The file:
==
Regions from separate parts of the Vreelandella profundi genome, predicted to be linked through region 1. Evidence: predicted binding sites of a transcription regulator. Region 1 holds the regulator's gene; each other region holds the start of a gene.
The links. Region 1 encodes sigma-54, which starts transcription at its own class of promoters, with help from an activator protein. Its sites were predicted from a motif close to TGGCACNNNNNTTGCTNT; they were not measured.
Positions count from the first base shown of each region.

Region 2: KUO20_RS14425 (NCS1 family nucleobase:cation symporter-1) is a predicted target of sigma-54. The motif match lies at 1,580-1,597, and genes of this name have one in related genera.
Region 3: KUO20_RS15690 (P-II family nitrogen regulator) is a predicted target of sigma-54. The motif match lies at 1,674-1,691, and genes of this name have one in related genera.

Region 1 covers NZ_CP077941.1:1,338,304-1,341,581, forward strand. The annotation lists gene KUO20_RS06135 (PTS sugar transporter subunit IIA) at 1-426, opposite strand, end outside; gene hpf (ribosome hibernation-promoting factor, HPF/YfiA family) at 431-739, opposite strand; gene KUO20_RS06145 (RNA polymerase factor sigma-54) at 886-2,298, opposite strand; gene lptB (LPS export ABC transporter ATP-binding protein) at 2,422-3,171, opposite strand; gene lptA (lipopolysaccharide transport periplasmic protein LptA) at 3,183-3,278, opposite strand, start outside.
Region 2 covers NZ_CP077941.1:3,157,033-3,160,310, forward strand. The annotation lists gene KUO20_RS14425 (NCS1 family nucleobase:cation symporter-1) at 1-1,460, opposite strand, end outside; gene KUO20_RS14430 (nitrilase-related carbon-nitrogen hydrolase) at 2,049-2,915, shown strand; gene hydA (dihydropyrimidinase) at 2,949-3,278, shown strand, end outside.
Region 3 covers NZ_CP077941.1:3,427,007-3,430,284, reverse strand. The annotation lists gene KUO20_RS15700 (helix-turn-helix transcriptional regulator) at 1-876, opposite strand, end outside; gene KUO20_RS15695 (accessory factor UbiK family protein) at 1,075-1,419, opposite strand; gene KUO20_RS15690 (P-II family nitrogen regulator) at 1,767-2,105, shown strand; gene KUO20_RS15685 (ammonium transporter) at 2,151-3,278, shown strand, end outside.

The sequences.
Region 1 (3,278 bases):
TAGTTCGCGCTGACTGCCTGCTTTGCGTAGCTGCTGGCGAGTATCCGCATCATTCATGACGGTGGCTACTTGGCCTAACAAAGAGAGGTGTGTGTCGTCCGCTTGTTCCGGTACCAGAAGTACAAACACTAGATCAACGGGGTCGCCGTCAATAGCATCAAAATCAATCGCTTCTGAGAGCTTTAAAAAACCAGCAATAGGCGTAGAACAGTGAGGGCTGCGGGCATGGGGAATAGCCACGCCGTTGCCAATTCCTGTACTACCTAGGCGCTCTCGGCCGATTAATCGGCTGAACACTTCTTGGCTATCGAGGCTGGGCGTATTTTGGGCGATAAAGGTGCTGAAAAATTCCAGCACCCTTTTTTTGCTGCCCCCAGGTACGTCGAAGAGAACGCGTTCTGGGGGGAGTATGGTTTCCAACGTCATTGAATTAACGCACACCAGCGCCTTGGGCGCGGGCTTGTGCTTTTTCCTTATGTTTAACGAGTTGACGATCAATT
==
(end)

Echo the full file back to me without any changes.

Regions from separate parts of the Vreelandella profundi genome, predicted to be linked through region 1. Evidence: predicted binding sites of a transcription regulator. Region 1 holds the regulator's gene; each other region holds the start of a gene.
The links. Region 1 encodes sigma-54, which starts transcription at its own class of promoters, with help from an activator protein. Its sites were predicted from a motif close to TGGCACNNNNNTTGCTNT; they were not measured.
Positions count from the first base shown of each region.

Region 2: KUO20_RS14425 (NCS1 family nucleobase:cation symporter-1) is a predicted target of sigma-54. The motif match lies at 1,580-1,597, and genes of this name have one in related genera.
Region 3: KUO20_RS15690 (P-II family nitrogen regulator) is a predicted target of sigma-54. The motif match lies at 1,674-1,691, and genes of this name have one in related genera.

Region 1 covers NZ_CP077941.1:1,338,304-1,341,581, forward strand. The annotation lists gene KUO20_RS06135 (PTS sugar transporter subunit IIA) at 1-426, opposite strand, end outside; gene hpf (ribosome hibernation-promoting factor, HPF/YfiA family) at 431-739, opposite strand; gene KUO20_RS06145 (RNA polymerase factor sigma-54) at 886-2,298, opposite strand; gene lptB (LPS export ABC transporter ATP-binding protein) at 2,422-3,171, opposite strand; gene lptA (lipopolysaccharide transport periplasmic protein LptA) at 3,183-3,278, opposite strand, start outside.
Region 2 covers NZ_CP077941.1:3,157,033-3,160,310, forward strand. The annotation lists gene KUO20_RS14425 (NCS1 family nucleobase:cation symporter-1) at 1-1,460, opposite strand, end outside; gene KUO20_RS14430 (nitrilase-related carbon-nitrogen hydrolase) at 2,049-2,915, shown strand; gene hydA (dihydropyrimidinase) at 2,949-3,278, shown strand, end outside.
Region 3 covers NZ_CP077941.1:3,427,007-3,430,284, reverse strand. The annotation lists gene KUO20_RS15700 (helix-turn-helix transcriptional regulator) at 1-876, opposite strand, end outside; gene KUO20_RS15695 (accessory factor UbiK family protein) at 1,075-1,419, opposite strand; gene KUO20_RS15690 (P-II family nitrogen regulator) at 1,767-2,105, shown strand; gene KUO20_RS15685 (ammonium transporter) at 2,151-3,278, shown strand, end outside.

The sequences.
Region 1 (3,278 bases):
TAGTTCGCGCTGACTGCCTGCTTTGCGTAGCTGCTGGCGAGTATCCGCATCATTCATGACGGTGGCTACTTGGCCTAACAAAGAGAGGTGTGTGTCGTCCGCTTGTTCCGGTACCAGAAGTACAAACACTAGATCAACGGGGTCGCCGTCAATAGCATCAAAATCAATCGCTTCTGAGAGCTTTAAAAAACCAGCAATAGGCGTAGAACAGTGAGGGCTGCGGGCATGGGGAATAGCCACGCCGTTGCCAATTCCTGTACTACCTAGGCGCTCTCGGCCGATTAATCGGCTGAACACTTCTTGGCTATCGAGGCTGGGCGTATTTTGGGCGATAAAGGTGCTGAAAAATTCCAGCACCCTTTTTTTGCTGCCCCCAGGTACGTCGAAGAGAACGCGTTCTGGGGGGAGTATGGTTTCCAACGTCATTGAATTAACGCACACCAGCGCCTTGGGCGCGGGCTTGTGCTTTTTCCTTATGTTTAACGAGTTGACGATCAATT